Cynthia Reeser (Tampa Review Online): Could you talk a bit about what sparked your initial interest in art?
Yanuary Navarro: Whenever I think about this topic I always come to the same origin: my older brother Hector. I remember him showing me a drawing he had done when I was very young and being amazed by this sort of magic. I drew on and off as a kid, although I dedicated most of my childhood to the performing arts, specifically dance. In my late teenage years, I chose to seriously pursue visual art because it was a medium that allowed me to communicate issues that were directly affecting my loved ones, even though I was too shy to verbally voice my ideas. Images have the power to make a lasting impression in our minds and motivate action.
CR: You produce work in various media. Do you have a favorite medium to work in?
YN: I feel most at peace when I use mediums that do not impose on the environment or people. Building out of recycled and found objects, for example. At the same time, I have a love for my pencils and paints because they can be easily transported from place to place without the need of a big studio.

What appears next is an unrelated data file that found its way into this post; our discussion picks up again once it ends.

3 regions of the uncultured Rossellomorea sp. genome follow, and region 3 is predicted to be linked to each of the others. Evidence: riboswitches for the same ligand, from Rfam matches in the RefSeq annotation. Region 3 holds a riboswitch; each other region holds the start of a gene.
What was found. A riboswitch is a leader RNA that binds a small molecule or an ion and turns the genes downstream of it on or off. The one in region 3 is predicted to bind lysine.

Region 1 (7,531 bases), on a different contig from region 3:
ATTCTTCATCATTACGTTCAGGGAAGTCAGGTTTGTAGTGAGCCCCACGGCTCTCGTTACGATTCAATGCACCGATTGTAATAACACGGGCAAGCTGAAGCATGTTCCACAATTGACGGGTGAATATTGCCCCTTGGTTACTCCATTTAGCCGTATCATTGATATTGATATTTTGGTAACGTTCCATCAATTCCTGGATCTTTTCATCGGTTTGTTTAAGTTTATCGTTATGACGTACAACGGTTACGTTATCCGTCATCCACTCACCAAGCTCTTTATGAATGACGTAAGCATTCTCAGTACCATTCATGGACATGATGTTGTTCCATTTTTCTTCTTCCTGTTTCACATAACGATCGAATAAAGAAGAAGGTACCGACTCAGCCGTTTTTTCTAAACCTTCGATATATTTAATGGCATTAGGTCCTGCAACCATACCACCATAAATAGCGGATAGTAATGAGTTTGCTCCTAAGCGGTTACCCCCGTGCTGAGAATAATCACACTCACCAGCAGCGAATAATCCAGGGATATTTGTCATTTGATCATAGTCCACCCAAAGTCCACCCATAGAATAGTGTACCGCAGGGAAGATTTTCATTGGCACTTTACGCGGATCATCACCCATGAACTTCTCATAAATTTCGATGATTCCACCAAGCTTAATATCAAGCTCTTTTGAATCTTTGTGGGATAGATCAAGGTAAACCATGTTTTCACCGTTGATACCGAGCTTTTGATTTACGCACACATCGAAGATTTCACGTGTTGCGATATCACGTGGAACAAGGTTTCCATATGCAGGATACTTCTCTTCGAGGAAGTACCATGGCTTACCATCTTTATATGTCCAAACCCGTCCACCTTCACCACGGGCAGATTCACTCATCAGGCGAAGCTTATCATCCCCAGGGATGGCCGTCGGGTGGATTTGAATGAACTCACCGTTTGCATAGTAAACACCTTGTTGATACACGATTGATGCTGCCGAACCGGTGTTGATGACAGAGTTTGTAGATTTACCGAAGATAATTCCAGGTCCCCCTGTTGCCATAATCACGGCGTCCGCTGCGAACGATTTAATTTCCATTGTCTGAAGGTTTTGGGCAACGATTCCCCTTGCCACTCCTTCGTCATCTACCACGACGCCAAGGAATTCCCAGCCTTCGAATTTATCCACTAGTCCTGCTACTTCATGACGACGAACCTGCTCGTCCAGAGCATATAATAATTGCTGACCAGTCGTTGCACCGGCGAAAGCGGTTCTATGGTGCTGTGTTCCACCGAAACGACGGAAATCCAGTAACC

CR: You have also done collaborative work. The Solstice installation piece is particularly notable. Could you talk about your part in that project?
YN: The Solstice installation at Olio Gallery has been one of my favorite collaborative projects. The set-up was an equal effort between myself, Cheryl Saori Murphy, and Gregory Dirr. Months prior to the installation, I had repurposed several tree branches into about 12 foot tall tree sculptures that brought a part of my fictional narrative drawings into our physical world. Gregory and I approached Cheryl about a possible exhibition in her space and she was kind and courageous enough to agree to transform her gallery space into a fantastical installation. The project combined all three artists’ work into a seamless otherworldly experience that engaged all of the senses. I contributed pieces that added an environmental aspect, such as floating clouds made using Polyester stuffing and Styrofoam for raindrops. In addition, I painted a mural of a winter forest and transformed the floor space by pouring pounds of recycled, shredded paper over it. The viewer’s path was directed by leaving a clear walkway around the space.